After-hours US earnings announcements have certainly provided some liveliness this week with Tesla’s share price rising 20% in after-hours trading yesterday. Today was Amazon’s turn, but the story didn’t end so well. Amazon missed on earnings as it invests heavily in cloud and delivery systems to enhance the customer experience. Amazon’s shares fell 9.0% or $80 billion of market cap to the rest of us.
It seems like a harsh punishment for a technology titan to be so punished for investing heavily to improve its future business, and a year ago, it would likely have been ignored. Times have changed though, with the global economy, including possibly the US at last, slowing markedly this year and set for further falls in 2020. Sentiment has soured, more so after US durable goods and German PMI both missed badly to the downside overnight. Sentiment has soured, and nervous investors have itchy trigger fingers over the sell buttons these days.
Brexit dramas abated as Europe debates the scale and scope of a Brexit extension. We do appear to be heading towards an election though with PM Johnson looking to call for an early December poll on Monday. Labour has indicated it will vote for that if Europe has granted the UK a Brexit extension by then. Sterling didn’t like it, but the mild sell-off will probably give way to optimism that a hard Brexit is almost of the table, and that Parliament’s three-year impasses could soon be history. Or it could be hopeless naivety on my part.
Vice President Mike Pence expressed optimism over the progress of trade talks overnight. The apparent progression of the mini-trade deal for November’s meeting between President’s Trump and Xi, has had more of a keeping the lights on effect on markets rather than a new bout of economic optimism. Markets will want to something on paper having been led to water too many times this year.
In Asia, trade bellwether South Korea’s run of weak data continued with consumer confidence disappointing at 98.60. Closely watched later today will be data from Malaysia and Singapore. Malaysia Leading Index is released at 1200 SGT and is expected to fall by 0.80%. Singapore releases Industrial Production for September at 1300 SGT and is expected to recover to -0.10% from the giant 7.50% drop last month. Indonesia releases Inward Investment for Q3 at 1400 SGT, expected to show an increase of 5.30%, a decrease from Q2’s 9.50% increase. Therefore, the week should close with a much clearer picture of the effects of the global slowdown in South East Asia.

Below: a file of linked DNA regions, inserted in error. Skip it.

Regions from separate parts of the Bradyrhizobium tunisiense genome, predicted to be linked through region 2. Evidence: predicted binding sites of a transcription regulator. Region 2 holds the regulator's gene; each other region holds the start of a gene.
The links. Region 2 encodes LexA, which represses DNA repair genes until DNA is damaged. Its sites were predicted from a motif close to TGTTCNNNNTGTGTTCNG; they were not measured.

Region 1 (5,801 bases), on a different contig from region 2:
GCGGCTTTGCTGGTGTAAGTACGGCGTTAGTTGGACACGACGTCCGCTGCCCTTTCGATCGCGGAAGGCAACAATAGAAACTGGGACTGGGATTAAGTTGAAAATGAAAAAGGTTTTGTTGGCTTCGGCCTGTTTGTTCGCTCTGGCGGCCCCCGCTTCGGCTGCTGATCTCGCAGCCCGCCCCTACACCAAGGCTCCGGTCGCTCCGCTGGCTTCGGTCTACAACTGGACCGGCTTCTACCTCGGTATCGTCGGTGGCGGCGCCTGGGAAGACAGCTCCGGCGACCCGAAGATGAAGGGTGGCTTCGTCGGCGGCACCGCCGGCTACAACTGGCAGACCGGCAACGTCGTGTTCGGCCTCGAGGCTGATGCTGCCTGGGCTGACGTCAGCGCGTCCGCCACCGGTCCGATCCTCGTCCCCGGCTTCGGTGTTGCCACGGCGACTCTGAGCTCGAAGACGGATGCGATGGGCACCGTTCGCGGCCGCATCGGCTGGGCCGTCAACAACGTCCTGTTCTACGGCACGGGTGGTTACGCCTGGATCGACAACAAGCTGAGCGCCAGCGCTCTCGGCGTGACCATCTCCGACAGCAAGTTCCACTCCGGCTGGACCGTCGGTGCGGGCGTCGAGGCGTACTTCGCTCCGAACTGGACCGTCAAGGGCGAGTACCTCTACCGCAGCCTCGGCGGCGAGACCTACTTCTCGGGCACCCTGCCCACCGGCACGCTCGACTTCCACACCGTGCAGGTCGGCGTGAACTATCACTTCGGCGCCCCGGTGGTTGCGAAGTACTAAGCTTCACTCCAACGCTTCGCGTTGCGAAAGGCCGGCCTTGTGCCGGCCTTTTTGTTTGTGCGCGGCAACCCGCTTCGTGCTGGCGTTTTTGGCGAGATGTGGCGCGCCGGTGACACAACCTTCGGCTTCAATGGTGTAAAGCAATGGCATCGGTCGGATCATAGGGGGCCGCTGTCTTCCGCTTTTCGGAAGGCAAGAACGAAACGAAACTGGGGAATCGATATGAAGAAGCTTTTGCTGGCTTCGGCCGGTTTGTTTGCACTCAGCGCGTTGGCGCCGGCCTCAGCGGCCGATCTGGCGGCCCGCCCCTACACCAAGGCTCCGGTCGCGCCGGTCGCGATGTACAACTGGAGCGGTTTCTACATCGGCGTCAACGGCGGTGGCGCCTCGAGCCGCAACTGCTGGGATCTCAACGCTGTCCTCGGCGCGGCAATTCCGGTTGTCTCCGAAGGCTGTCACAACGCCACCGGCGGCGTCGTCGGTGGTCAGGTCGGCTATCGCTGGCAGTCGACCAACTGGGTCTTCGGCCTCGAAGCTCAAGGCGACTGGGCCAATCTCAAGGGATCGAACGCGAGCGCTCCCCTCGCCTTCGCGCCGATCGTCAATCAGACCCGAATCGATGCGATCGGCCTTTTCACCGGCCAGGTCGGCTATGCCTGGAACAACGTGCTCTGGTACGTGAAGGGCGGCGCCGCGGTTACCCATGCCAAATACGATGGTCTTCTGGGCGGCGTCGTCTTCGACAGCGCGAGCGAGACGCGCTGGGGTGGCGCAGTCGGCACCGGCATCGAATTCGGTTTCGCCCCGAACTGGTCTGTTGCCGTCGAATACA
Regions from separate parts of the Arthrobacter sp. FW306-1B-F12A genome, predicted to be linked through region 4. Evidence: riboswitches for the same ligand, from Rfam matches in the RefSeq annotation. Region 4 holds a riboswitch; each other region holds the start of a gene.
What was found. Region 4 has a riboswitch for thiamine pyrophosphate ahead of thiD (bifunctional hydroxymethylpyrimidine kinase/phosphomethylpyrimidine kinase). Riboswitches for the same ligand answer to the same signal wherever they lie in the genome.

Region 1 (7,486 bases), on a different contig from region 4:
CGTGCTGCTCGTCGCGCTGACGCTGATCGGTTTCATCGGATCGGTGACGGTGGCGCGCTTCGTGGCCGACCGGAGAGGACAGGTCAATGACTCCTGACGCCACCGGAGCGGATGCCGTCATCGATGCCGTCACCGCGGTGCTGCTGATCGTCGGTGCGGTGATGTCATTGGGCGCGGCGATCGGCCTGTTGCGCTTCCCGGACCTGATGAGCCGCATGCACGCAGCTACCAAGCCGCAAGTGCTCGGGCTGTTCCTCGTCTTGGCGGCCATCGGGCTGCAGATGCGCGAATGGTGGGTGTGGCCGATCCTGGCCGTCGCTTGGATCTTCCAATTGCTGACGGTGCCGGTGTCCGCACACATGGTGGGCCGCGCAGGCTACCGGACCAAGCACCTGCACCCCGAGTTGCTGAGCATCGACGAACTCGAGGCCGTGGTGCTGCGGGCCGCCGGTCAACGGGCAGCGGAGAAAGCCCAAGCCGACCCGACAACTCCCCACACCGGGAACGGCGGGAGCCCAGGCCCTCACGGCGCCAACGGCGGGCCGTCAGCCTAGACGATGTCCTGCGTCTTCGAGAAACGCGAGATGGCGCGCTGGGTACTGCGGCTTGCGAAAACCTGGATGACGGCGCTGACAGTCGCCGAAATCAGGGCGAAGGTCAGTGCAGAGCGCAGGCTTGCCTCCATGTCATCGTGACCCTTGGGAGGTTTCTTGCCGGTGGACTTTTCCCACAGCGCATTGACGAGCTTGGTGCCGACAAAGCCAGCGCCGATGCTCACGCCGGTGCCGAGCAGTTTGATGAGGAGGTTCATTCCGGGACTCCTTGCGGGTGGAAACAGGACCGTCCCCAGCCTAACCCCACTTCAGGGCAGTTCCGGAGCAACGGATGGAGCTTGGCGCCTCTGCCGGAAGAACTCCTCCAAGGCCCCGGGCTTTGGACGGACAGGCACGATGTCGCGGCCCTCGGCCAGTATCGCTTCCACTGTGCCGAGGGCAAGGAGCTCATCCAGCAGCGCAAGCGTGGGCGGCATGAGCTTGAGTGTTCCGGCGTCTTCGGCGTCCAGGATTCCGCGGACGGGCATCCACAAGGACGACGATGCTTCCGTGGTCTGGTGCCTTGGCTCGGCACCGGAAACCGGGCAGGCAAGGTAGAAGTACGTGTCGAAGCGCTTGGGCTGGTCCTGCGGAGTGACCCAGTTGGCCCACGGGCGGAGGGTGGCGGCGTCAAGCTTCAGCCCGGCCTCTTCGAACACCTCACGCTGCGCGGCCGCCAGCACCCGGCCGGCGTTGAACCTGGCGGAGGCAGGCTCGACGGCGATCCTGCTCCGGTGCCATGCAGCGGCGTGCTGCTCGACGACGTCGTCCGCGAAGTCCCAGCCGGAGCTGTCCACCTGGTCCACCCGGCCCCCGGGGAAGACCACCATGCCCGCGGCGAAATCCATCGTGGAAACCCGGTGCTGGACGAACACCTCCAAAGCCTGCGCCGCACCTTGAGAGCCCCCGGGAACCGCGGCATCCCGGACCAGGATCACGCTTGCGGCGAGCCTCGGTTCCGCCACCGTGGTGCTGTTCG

Germanys IFO at 1600 SGT and US Michigan Consumer Sentiment round out the week’s data points before attention turns to next week’s FOMC meeting. At this stage, I put the chances of another rate cut at slightly less than 50/50 with the Federal Reserve refusing to be cajoled into panic rate cuts and a change to the dot plot. Although US data has slowed somewhat in general, we are certainly not on the cusp of a recession as US earnings are showing. It is my base case that the Federal Reserve will give up the hard-won advantage of a partial interest rate normalisation only grudgingly.
Equities rose on Wall Street as earnings season continues on a mostly positive note. The S&P rose 0.19%, the Nasdaq rose 0.81%, and the Dow Jones fell 0.11% after a poor 3M result.
The rout of Amazon’s shares after its post-close announcement has tempered enthusiasm by Asia following Wall Street’s headline results overnight. The SHCOMP, Nikkei 225, Kospi, and Bursa Malaysia are all flat on the day with the ASX 200 higher by 0.60% and the Straits Times higher by 0.40%.
There are unlikely to be any fireworks in Asia ahead of the European session although data from Singapore, Malaysia and Indonesia has the potential to unwind any gains made there today.
The dollar strengthens mildly overnight in a generally directionless session, the dollar index rising 0.18% to 97.67. Falls in Euro and Sterling drove most of the dollar index gains. Euro fell to 1.1100 following weak German data, and the potential election vote on Monday in London saw GBP fall to 1.2840.
The sell-off in GBP will be fleeting as the market digests the low likelihood of a hard Brexit and some certainty in the Parliamentary process an election will bring for now.
Major currencies are mostly unchanged in Asia with regional currencies edging slightly lower after the dollar strengthened overnight.
Brent crude and WTI both rallied gently overnight on trade optimism, but in a re-run of yesterday in Asia, profit-taking has seen those gains mostly eroded. Brent crude spot rose 0.70% to $61.70 a barrel overnight but has since fallen 30 cents to $61.40 a barrel. WTI spot rose 0.40% to $56.00 a barrel overnight but has since retreated to $55.80.
Oils recent rally has been built on somewhat shaky foundations. Namely, the hope of further OPEC+ cuts in December and a mini-trade deal in November to boost growth. Both are risky and dubious reasons given the ample supply backdrop on international markets, even without sanctions. That fact should ensure that oil rallies are limited in scope in the near-term.
Gold rallied 0.75% to $1503.00 an ounce overnight, following weak US durable goods data and the increasing noise of a rate cut at next weeks FOMC meeting. In a directionless pre-weekend session in Asia, gold has edged slightly lower to $1502.00 on no particular news or drivers.
Despite the overnight rally, gold remains a forgotten corner of the world’s financial markets at the moment. It is trapped still in a broader $1475.00 to $1520.00 range. The FOMC could be the catalyst for a breakout one way or the other, but that will have to wait until mid-week.